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Power over Ethernet (App Note)

This app note provides guidance for PoE when using older LabJack devices that do not support PoE through their RJ45 (Ethernet) connector. The T8 and newer LabJack devices may support PoE on-board.

LabJack PoE Adaption High-level Diagram

Power over Ethernet (PoE) standards celebrated 15 years of official adoption by IEEE 802.3af in 2018. While most 15 year old technology is obsolete or mothballed, PoE is just as relevant today as ever. Mainstream adoption of PoE devices has driven down costs of switches, splitters and  injectors combined with an exploding number of PoE capable/compatible devices. This has offered expanded opportunities to not only established industrial processes but also experiments, prototypes and projects on a shoestring budget.

PoE offers innovators a variety of creative applications to the world of data acquisition (DAQ). Recently, LabJack performed thorough product testing to better serve those clients wishing to utilize PoE for their upcoming deployments. Using one of a variety of  inexpensive splitters/adapters our Ethernet capable LabJacks (T7 family, T4, & UE9 Family) can be used with PoE, eliminating the need for nearby AC power. Using Cat 6 cable, PoE can reliably transmit power and data 100 meters/328 feet. The benefits of PoE are so we won’t turn readers off with another white paper provided by LabJack. We wish to share testing we have performed on 3rd party devices in conjunction with LabJacks' so you can incorporate PoE into your next LabJack project with confidence.

Consider using PoE the next time you deploy a LabJack in a remote setting that is without convenient AC power such as: factories, warehouses, outbuildings, outdoors, underground, other farming/agriculture applications, and other distributed data collection and automation applications.

LabJack T7 using a PoE Splitter

LabJack PoE Testing Notes

A customer reported noisy thermocouple readings with PoE on a T7-Pro, so we tested a number of different injectors and splitters to confirm that noise on grounded AIN0 stayed around 1-2uV with Range=0.1 and ResIndex=Auto=9.

Indeed, with all tested PoE equipment noise was always within acceptable limits.  All our LabJack devices have excellent power supply rejection and thus analog input readings are generally not noticeably affected by noise and instability of the supply voltage.  *LabJack Note: The customer's problem in this case was that upon device reset the analog inputs were being set to Range=10, which has substantially more noise than is seen with the Range=0.1 that is normally used with thermocouples.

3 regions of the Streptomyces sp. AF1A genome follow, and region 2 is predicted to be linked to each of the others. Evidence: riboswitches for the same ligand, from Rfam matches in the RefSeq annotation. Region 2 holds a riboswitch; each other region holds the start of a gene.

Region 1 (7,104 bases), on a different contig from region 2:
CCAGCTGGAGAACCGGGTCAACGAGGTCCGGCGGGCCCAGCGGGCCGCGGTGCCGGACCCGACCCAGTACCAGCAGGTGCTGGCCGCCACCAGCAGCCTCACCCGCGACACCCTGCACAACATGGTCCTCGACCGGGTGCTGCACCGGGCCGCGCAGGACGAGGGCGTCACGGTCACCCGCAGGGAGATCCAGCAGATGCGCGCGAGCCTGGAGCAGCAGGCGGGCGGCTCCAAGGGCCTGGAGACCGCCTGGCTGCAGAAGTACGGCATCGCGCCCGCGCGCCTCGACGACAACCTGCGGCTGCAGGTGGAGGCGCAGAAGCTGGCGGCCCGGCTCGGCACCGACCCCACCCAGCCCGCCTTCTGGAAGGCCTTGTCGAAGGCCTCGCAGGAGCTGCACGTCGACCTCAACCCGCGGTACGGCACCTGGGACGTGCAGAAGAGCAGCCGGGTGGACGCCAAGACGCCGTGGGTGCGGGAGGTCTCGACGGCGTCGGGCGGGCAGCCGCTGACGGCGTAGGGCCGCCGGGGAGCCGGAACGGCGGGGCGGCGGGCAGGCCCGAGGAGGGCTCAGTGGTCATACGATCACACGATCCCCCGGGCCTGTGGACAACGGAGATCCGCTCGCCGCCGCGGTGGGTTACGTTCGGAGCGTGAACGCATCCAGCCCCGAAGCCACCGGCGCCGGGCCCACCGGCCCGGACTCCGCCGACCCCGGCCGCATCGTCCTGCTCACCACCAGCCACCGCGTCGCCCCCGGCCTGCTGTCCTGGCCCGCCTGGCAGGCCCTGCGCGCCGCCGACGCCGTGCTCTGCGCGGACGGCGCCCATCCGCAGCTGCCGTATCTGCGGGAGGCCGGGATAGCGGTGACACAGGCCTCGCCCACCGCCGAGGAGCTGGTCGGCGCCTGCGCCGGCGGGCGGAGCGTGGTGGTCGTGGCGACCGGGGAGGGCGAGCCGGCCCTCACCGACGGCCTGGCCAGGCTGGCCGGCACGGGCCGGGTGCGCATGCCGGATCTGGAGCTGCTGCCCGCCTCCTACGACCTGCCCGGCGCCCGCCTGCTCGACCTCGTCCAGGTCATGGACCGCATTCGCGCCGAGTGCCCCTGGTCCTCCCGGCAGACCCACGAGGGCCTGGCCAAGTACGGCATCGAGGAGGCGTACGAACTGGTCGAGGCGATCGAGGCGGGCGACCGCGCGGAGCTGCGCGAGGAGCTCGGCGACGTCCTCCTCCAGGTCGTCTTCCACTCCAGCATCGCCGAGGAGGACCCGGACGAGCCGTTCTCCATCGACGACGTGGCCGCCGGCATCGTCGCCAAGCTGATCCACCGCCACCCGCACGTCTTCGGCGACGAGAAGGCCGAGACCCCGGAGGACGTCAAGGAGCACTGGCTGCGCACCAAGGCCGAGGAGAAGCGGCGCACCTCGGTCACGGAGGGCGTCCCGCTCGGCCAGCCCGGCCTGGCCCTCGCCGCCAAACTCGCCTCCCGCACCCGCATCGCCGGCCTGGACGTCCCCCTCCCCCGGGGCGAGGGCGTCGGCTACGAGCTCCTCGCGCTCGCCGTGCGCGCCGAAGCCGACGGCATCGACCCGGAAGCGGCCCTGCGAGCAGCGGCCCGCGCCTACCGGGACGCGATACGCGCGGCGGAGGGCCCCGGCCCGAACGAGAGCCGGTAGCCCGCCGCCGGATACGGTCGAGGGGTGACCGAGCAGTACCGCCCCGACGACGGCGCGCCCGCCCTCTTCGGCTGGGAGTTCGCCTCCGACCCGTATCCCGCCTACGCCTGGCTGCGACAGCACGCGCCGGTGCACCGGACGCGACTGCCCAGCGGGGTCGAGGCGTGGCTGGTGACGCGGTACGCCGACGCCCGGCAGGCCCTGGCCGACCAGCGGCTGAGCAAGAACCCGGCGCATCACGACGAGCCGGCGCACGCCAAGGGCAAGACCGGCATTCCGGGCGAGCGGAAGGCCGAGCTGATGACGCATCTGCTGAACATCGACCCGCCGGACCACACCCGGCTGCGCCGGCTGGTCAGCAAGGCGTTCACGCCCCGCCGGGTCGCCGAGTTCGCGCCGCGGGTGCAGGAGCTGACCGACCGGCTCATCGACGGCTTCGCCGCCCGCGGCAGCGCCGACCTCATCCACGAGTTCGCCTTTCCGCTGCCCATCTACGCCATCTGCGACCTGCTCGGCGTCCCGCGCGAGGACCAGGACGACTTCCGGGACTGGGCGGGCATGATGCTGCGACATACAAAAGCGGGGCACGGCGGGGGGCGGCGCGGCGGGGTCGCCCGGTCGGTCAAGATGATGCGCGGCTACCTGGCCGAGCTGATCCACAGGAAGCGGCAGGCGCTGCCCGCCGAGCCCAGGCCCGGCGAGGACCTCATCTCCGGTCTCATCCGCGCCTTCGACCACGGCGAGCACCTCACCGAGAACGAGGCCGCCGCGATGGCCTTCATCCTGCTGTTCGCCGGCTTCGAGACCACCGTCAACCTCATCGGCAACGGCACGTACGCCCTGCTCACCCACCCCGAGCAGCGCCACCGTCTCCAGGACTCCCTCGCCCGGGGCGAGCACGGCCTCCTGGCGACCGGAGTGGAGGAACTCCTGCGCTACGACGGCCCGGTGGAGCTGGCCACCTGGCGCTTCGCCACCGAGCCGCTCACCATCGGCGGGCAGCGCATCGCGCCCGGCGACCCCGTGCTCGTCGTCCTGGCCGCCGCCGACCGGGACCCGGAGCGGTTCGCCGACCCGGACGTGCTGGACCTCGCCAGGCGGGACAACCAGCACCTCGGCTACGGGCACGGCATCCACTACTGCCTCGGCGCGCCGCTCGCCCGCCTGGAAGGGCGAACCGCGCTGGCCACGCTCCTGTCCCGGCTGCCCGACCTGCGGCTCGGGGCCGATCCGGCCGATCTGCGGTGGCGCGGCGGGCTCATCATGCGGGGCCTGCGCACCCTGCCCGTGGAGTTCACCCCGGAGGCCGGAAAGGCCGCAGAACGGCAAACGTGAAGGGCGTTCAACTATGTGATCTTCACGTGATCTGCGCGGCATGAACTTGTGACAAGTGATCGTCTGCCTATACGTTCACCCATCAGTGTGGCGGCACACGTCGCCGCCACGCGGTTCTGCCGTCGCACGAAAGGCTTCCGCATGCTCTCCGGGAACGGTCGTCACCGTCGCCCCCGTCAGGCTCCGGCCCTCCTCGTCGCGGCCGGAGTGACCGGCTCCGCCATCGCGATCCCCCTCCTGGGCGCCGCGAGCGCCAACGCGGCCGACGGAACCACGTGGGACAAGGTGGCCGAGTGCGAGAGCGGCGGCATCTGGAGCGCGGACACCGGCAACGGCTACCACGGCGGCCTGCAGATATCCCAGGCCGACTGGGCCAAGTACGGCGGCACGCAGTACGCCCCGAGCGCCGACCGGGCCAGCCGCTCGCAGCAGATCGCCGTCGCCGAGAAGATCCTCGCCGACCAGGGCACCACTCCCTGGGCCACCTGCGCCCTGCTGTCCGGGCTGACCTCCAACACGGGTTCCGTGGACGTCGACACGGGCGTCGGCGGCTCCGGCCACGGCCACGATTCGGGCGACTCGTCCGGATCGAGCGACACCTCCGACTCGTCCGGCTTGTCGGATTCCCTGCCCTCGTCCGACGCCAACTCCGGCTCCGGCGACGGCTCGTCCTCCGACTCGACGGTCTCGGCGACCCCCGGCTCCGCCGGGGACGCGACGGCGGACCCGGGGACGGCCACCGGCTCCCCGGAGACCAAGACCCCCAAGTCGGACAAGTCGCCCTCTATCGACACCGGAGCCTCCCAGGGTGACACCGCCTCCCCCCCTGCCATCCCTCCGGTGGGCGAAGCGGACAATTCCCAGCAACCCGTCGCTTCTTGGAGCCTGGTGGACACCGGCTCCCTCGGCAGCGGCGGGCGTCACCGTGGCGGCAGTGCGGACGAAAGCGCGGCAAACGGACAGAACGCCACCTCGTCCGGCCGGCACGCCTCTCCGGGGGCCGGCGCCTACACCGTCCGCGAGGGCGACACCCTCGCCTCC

3rd Party PoE Devices Tested



All injectors were tested with the WT-AF-USB splitter, and some injectors were tested with other splitters.

All devices performed without errors or excessive noise.


Many of these splitters seemed to have auto power shutdown.  They might take a few seconds to power up, and might not power up at all if the load (T7) is not connected.

All tested splitters had one of the following connectors for power output and we used the listed cables to connect to a T7-Pro:

The first 2 tested splitters have a switch to select 5V, 9V, or 12V output.  They have no other indication of what is selected so could see easily having the switch in the wrong spot and damaging a T7

The next 2 tested splitters also have a switch to select 5V, 9V, or 12V output, but have an LED that shows what is selected so should make it more difficult to use the wrong voltage. Note* All LabJack devices require 5V only.

The last tested splitter has fixed 5V output and also is available in the following specific model that includes a female USB connector.  This seems to be a great splitter:


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